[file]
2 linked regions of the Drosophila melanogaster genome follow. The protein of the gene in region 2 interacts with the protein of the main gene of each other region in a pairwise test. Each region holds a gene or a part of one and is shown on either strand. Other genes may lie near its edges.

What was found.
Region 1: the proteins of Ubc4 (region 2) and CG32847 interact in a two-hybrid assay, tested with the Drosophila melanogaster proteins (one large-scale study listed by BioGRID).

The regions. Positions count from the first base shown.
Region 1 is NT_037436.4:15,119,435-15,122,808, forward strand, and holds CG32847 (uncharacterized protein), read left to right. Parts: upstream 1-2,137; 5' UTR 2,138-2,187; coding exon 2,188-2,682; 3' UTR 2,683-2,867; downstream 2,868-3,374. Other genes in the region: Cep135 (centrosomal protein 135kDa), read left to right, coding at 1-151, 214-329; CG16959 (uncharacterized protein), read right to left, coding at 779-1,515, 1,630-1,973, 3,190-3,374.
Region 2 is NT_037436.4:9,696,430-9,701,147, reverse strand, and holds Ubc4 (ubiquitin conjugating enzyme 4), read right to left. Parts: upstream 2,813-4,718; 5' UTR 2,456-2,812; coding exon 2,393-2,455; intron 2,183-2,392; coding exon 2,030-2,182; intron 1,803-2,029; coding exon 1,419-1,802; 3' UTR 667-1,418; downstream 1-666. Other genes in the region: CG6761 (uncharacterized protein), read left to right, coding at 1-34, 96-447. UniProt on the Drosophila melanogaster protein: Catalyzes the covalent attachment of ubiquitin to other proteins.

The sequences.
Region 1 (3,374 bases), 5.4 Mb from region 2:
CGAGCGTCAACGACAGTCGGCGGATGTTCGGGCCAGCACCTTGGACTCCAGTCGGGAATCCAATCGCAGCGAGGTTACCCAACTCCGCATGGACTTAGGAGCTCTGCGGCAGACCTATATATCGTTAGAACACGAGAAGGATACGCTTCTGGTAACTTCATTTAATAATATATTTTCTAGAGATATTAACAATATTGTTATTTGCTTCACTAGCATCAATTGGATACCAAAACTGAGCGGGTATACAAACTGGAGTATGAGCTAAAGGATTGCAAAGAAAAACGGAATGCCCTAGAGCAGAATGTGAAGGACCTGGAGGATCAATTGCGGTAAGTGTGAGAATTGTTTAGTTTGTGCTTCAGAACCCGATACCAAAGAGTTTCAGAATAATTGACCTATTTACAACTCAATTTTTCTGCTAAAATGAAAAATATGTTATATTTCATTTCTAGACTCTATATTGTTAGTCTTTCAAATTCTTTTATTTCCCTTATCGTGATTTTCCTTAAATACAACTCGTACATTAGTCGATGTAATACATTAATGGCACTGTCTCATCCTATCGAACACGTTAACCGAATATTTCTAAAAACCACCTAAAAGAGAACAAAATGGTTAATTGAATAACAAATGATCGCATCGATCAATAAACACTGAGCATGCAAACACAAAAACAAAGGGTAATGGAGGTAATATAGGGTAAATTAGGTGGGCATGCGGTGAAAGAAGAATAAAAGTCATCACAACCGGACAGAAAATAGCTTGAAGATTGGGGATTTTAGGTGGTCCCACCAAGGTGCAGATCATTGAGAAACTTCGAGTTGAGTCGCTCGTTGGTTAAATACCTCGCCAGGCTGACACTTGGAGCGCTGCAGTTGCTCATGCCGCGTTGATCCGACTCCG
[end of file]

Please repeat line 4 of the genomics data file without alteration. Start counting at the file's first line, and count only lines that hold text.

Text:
The regions. Positions count from the first base shown.